20160613_143503We took those back to the car, ambled about a bit more and then stumbled across a splendid looking microbrewery pub so it had to be time for lunch. The Three Wise Monkeys didn’t disappoint. There was a wide range of beers and a good menu. Service was delivered in a most friendly manner by the young staff and we left refreshed and ready to move on towards Seckford Hall.

However as we made our way out of town a further diversion beckoned as we saw signs to the Beth Chatto garden. As keen gardeners this was not to be missed so off we went. A very worthwhile detour – even with umbrellas aloft the variety of planting in the different styles of garden was inspiring. We knew plants wouldn’t survive in the car for the next five days so there was lots of noting of labels and mental additions to lists of plant to be purchased elsewhere. Especially impressive is the gravel garden established on the old car park which has never been watered but in which euphorbias, poppies, thistles and favourites like agapanthus, agastache, rudbeckia and verbena flourish. Determined to get our planting sorted out this coming summer we finally left for the hotel. We vowed that another time we’d explore the evocative places that were just names as we passed through Constable Country – Dedham, Flatford, East Bergholt – they’d look better with some sun.

Seckford Hall Hotel and driveThe driveway approaching Seckford Hall is impressive as is the Tudor manor house itself. It dates from around 1530 and alleges that Queen Elizabeth stayed there. Well we didn’t get the four-poster that she is supposed to have slept in but did have a very pleasant room in the old building – there is a new build/conversion courtyard near the spa which is where we headed next for a pre-prandial swim. We also booked a massage each for the next afternoon. A pleasant evening passed in the bar and restaurant and we decided that we’d go to Sutton Hoo next morning.

Tuesday dawned still grey but no longer raining so we breakfasted and went to the site of the famous Anglo-Saxon ship burial some 4 miles away. The burial mounds – 18 of them – vary in size and impressiveness. They are thought to be the cemetery of Anglian royals named the Wuffingas which all sounds a bit Roald Dahl to me but was confirmed by the plaques in the excellent National Trust visitor centre as kings from about 600-750 AD. The replica helmet is truly stunning and the recreation of the burial interior extremely well done. We walked out to and around the burial grounds with a few stops along the way including a double take at this rather ominous sign.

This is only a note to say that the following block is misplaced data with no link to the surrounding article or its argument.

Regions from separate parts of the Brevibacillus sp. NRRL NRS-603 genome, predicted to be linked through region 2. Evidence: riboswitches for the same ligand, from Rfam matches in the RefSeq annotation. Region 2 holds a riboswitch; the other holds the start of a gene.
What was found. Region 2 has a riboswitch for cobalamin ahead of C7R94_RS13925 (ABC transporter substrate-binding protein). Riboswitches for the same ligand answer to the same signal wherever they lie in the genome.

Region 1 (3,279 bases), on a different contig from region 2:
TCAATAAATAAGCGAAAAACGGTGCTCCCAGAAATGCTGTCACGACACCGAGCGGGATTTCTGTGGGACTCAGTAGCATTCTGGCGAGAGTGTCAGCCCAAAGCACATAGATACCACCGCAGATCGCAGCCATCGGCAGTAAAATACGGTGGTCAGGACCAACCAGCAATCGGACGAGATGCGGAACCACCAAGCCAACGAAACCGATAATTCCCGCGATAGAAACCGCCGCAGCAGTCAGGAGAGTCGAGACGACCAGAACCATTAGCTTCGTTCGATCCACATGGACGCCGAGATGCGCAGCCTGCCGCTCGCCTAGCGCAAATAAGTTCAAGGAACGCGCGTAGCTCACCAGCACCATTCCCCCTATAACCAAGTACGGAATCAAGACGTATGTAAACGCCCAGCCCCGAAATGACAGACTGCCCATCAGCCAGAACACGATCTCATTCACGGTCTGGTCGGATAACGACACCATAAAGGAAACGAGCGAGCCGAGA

IMG_6907We came back via Tranmer House from which a guest in the 1930s saw the ghostly vision that inspired the dig that found the ship burial. It has an apartment that you can rent through the National Trust which we thought might be fun one day. The house is full of stuff you can actually touch and included a typewriter that became the main background image for our new enterprise Verbalists.

The next great discovery was The Unruly Pig a great gastropub not far away. Lunch was so good we even booked for dinner later that night. After snacking our way through the cold cuts and cheese board we drove around the Suffolk Heath Area of Natural Beauty, well named, into Woodbridge to visit a couple of antique shops and then back for a 5pm massage. Having seen the Pig’s wine list we took a cab from the hotel and were not disappointed by dinner where food, wine, service and hospitality were all outstanding. A very good discovery – definitely not a pig in a poke.